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Old 11-17-2009   #1
smurf's Avatar
Glenwood Springs, Colorado
Paddling Since: 1992
Join Date: Mar 2006
Posts: 118
What's in your pack?

So, I recently bought a used splitboard (Venture Divide) w/ skins and am wanting to start going into the B/C. I need some help with gear recommendations like:

- who do you recommend taking an avy class from?
- avalung?
- what probes/beacons are recommended?
- what spare parts do you carry?
- aluminum vs plastic shovel?
- what collapseable poles do you use?
- any other gear that you can think of?

I've been a snowboarder for many years now, but have spent 99% of the time riding resorts and would love to explore more areas around here. For the mean time, while I practice getting used to my gear, I'll be doing laps at Sunlight and Willies peak after work once the snow starts falling. I most likely will not be doing anything too crazy this season, but would like to have the proper gear for when I eventually do, and want to be damn sure I know how to use it.

Any insight would be helpful. Thanks.

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Old 11-17-2009   #2
JCKeck1's Avatar
Seattle, Washington
Paddling Since: 1999
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Posts: 1,471
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So the BCA tracker is the gold standard of beacons. Everyone's been claiming to put out a better one and this has been going on for years, but I haven't seen it yet. Not that it hasn't happened, but until it's actually been shown, don't buy the hype.

Carry a full length probe - not one of those half sized ones stuffed into a shovel. I had one of those, but it would take minutes to just pull out of the shovel. That equates to a dead friend.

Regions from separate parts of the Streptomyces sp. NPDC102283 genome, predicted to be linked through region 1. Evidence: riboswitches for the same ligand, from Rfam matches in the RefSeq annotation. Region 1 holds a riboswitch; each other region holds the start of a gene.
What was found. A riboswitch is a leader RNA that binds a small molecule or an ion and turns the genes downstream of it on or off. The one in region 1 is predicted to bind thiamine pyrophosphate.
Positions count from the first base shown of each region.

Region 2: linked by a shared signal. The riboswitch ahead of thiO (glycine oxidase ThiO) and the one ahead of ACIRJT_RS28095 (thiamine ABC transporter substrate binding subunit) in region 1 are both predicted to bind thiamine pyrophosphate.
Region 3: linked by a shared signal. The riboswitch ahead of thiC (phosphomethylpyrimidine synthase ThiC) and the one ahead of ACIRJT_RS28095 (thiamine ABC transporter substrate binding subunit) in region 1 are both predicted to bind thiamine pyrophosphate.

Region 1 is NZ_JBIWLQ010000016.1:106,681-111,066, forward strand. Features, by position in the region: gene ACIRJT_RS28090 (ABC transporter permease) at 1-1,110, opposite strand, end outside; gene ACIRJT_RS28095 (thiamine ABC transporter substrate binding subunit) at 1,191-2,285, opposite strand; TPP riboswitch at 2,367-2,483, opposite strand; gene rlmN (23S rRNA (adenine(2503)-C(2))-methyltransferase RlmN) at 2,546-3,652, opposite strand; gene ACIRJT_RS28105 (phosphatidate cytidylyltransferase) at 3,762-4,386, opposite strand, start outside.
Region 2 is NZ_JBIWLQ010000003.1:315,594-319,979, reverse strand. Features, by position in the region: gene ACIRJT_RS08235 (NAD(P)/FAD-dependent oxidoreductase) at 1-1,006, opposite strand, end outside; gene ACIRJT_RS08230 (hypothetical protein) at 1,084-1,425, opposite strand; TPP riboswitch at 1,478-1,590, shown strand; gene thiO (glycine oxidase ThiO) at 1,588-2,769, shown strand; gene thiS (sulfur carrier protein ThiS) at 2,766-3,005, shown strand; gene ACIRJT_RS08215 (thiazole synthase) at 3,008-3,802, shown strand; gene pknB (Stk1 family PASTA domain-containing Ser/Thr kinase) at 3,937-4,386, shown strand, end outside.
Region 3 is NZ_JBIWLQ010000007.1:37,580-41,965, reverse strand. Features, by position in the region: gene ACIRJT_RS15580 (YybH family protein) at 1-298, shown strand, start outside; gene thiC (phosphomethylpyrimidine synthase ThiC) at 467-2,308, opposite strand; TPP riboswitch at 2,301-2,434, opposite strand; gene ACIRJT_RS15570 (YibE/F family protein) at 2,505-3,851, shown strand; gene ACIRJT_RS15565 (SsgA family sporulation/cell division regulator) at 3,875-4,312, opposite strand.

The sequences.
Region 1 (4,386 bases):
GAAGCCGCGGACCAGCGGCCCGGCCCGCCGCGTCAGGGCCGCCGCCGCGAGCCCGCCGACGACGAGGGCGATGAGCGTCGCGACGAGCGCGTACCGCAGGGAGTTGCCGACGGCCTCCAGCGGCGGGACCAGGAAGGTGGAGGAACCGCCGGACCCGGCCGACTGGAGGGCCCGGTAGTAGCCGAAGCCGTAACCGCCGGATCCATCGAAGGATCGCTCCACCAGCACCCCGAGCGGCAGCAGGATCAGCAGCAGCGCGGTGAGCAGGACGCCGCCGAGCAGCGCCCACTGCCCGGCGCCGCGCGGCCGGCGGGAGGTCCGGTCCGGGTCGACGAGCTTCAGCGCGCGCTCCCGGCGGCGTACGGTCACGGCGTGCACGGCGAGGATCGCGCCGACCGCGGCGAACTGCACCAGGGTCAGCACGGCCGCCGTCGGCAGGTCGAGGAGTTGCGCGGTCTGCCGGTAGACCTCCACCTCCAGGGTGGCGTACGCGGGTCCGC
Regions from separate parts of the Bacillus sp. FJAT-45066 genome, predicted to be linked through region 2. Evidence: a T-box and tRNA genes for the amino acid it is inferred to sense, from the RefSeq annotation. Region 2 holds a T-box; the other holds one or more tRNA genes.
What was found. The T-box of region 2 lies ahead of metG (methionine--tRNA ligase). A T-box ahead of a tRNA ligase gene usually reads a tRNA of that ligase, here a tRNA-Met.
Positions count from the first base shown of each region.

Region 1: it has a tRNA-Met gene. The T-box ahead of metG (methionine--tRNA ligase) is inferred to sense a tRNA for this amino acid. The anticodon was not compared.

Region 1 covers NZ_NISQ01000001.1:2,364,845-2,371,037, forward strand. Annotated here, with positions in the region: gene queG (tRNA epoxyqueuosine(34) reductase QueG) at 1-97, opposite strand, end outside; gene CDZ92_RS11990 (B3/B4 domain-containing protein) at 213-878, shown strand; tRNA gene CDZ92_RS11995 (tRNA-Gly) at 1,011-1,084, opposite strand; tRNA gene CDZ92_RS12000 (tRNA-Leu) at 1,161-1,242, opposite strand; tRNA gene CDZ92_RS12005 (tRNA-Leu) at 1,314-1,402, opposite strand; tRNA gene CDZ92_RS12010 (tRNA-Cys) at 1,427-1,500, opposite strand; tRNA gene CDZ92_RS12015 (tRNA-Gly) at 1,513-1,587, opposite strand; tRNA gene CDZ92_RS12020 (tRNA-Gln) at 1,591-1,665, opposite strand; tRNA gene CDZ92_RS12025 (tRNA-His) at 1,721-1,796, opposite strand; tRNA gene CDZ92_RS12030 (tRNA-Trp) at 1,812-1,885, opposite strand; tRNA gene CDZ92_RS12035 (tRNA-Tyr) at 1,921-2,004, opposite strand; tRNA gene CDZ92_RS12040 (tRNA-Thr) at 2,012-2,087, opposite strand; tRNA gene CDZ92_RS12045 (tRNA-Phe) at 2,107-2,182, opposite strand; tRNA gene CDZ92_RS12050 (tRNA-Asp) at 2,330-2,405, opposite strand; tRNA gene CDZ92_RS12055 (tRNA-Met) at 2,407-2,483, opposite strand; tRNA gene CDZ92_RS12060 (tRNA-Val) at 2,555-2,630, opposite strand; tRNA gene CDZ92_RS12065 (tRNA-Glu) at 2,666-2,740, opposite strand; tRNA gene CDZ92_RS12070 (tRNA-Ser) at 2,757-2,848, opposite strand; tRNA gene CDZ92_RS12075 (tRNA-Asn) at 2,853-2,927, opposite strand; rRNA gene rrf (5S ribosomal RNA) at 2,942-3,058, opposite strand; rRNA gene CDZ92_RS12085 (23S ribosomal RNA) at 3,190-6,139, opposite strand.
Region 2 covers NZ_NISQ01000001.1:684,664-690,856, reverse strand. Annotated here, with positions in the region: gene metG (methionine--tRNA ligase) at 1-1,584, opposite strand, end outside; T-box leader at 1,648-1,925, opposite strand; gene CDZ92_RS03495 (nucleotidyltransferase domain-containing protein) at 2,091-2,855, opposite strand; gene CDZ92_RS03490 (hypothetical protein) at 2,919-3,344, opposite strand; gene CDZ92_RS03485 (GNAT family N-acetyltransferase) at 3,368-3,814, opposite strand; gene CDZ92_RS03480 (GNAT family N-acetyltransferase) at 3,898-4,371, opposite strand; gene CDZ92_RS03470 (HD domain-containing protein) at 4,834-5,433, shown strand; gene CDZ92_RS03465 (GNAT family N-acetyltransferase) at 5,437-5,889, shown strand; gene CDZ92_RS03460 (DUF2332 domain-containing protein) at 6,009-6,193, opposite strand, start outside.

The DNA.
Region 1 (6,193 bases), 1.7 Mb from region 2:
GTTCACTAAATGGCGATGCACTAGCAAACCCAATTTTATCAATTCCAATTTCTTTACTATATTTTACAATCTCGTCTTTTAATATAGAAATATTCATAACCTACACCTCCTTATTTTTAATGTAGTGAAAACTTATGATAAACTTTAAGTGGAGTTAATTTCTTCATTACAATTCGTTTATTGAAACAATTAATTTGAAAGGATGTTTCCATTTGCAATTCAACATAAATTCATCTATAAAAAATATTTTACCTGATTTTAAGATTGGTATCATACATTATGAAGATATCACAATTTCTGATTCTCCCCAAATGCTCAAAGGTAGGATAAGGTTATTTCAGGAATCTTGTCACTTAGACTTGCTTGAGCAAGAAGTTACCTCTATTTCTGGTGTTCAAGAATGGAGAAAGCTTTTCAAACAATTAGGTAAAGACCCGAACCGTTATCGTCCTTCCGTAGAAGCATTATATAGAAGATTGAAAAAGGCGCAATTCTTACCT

Carry an aluminum shovel. Yes it is heavier, but have you ever tried digging avi debris? It's like moving wet cement with rocks mixed in. If your plastic shovel breaks, your friend is dead.

Carry a small leatherman to help repair gear and open the back of your beacon when the batteries run out.

Carry a small headlamp - it gets dark quick and early in the winter.

Take a class the emphasizes staying out of avalanches. 25-50% of people caught in an avalanche die of trauma - all the rescue gear and knowledge in the world wont help nearly half of burial victims. Staying out is the most important knowledge.

That's a short list to get you started...

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Old 11-17-2009   #3
pagosa, Colorado
Paddling Since: 2005
Join Date: Jul 2009
Posts: 25
i like to cary some chocolate... its quick pick up, 2 4 ft cam straps... you never know, a wistle, lighter, mirror(plastic) metal shovel... i carry a candle, i like to think if i had to make a fire i could, like 2 birthday candles, iodine tabs, you can get gardia from snow( wind blown poo) i usualy keep my booze in a metal bottle so i could boil water, oh booze, i like whisky, usualy for the hike out and drive home... haha... have fun. peace
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Old 11-17-2009   #4
the fort, Colorado
Paddling Since: 2001
Join Date: May 2006
Posts: 672
i ride dynafit, so i carry the little heel adjuster piece and a couple of screwdrivers.
first aid kit w/ some basic supplies
tracker beacon w/ extra batteries
at least one extra layer of clothes and some glove liners
hat, leather gloves, and glasses/goggles
some food and water plus a couple of emergency clif bars or snickers in case the day goes long.
matches, firestarter sticks, a pepsi can stove and fuel, and a grease pot so that i can melt water and/or build a fire if needed.
i use some old leki poles that i've had for a while. don't have the collapsible ones because i'm cheap and the other ones still work.
bca probe and shovel (aluminum)
inclinometer (or whatever the little card you use to measure slope angle is called)
my splitboarder friend always carries an extra strap and duct tape for his skins because they always seem to become unsticky on warmer days.
i'm sure there's other stuff that i'll rememer on the first day of the year.